“This means everything to me,” Bearer said. “[My father and brother] push me a lot through everything. They’re always criticizing me, but ‘s constructive.”
Jordyn Swogger and Lacue each defended their district titles. Swogger opened up a big lead and then held on to win the 200 in 26.55. Last season, she won both the 200 and 400 but didn’t run the 400 this year due to health reasons.
“I felt like I was running in place [in the final stretch of the 200],” said Swogger, who also qualified for states in 400 and 1600 relays. “I was saying, ‘just finish, just finish.’ I was really nervous because I haven’t been doing as well this year and felt a lot of pressure to get another [district title]. Luckily, I did it.”
Lacue cleared 6 feet, 4 inches to win the high jump for the second straight season. He jumped 6-6 at states last year to earn a fourth-place medal.
“Shawn’s worked very hard and has been motivated,” Heights coach Jeff Koss said. “His goal was to get back to the state meet, and he accomplished that today.”
While Swogger and Lacue are familiar with the spotlight, Dill and Krug are getting their first tastes of it. Dill was seeded fifth in the discus but won the event with a throw of 138-10 and will now join his throwing teammate, Will Seymour, who won the shot put on Tuesday, at states.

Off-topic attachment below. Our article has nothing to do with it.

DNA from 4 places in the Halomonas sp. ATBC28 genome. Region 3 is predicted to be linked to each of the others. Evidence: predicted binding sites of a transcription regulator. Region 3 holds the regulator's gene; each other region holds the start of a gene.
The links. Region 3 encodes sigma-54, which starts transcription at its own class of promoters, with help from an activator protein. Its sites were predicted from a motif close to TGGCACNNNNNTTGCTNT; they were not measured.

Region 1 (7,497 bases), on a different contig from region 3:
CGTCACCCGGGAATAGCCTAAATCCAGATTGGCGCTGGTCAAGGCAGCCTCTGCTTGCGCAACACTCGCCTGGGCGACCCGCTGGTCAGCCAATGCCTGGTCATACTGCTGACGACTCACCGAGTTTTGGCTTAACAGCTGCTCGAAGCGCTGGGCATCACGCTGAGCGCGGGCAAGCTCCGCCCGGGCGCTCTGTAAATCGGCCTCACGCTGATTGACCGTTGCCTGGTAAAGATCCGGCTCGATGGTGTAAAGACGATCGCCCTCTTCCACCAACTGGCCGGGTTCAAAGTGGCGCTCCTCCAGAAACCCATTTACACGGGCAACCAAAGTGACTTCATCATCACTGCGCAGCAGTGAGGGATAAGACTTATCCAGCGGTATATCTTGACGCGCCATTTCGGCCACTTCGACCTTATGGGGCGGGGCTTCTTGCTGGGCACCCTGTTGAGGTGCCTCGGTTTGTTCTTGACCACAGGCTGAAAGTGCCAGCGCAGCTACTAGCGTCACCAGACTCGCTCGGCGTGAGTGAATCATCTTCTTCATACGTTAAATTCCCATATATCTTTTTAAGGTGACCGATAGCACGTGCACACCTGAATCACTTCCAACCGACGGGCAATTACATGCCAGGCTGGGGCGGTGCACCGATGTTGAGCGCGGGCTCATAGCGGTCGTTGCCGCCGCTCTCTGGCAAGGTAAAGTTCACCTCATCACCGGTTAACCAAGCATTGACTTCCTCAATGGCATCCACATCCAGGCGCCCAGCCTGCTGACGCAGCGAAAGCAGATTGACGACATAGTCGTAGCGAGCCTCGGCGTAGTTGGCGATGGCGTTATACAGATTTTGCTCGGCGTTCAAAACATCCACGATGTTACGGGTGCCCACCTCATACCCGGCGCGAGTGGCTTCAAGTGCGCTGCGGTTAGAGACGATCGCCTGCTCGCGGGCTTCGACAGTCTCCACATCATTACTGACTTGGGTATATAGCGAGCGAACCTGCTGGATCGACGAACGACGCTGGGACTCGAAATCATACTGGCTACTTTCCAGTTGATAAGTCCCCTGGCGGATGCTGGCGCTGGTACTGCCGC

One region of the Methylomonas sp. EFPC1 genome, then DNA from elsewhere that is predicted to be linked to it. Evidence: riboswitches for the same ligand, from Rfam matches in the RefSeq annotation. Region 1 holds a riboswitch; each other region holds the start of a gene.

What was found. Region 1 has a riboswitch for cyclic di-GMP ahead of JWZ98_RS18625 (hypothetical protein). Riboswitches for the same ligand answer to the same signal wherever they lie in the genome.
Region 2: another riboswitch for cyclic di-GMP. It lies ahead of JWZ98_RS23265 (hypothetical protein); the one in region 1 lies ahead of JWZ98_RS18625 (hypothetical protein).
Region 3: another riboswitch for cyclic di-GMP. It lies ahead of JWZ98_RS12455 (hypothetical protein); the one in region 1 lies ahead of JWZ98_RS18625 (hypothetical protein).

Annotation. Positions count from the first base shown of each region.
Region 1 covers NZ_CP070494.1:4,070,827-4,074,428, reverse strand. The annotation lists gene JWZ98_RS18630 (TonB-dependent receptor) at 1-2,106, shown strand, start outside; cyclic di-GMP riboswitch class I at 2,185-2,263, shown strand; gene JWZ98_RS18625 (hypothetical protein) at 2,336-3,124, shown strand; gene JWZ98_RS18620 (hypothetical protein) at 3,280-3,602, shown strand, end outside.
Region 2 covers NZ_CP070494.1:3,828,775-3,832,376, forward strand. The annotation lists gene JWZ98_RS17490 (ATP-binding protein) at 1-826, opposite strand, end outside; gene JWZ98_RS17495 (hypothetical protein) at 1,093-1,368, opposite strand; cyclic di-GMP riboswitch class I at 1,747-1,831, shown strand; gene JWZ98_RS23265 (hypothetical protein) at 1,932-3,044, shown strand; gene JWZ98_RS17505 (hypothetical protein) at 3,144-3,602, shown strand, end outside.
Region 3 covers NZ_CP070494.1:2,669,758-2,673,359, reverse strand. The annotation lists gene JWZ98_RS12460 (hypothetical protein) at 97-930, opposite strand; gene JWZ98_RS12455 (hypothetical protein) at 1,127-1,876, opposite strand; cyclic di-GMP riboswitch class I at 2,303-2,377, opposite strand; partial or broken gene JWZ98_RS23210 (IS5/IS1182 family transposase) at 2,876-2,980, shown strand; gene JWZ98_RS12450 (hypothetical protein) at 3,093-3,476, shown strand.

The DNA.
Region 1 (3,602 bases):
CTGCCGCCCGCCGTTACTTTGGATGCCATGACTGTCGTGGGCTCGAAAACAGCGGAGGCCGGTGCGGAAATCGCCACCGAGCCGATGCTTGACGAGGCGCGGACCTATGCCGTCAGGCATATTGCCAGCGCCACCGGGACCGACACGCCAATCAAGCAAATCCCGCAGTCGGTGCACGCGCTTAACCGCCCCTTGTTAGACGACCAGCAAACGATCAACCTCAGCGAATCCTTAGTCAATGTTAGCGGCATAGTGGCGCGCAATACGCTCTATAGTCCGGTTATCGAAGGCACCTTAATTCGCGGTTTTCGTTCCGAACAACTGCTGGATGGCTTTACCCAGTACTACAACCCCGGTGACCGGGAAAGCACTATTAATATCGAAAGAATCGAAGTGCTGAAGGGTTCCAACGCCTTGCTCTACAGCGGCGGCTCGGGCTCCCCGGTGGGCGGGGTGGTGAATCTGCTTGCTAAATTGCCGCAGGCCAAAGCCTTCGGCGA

“I definitely wanted to make it to states even more once [Seymour] made it,” Dill said. “It worked out great – we both placed first.”
Krug, in her first district meet, prevailed by nearly 8 feet by throwing the javelin 126-9. Krug credited her coaches for her early success – mainly Joe Ridgeley and current Akron University javelin thrower Jess Delic.
“I’m just happy to be going to states,” Krug said. “I’d like to get in the top 10, but I’m just going to live in the moment and hopefully do well.”
The BC boys 400 relay team will be making a return trip to states after placing third at districts in 2013. The four members seem to be peaking right now and set a school record with a 43.71 in winning the event rather easily.
“Ever since my sophomore year, we’ve been working on the four by one,” junior Karlheim said. “Sometimes we haven’t been the best, but last year we went to states as a trial. This year, we’re in it.”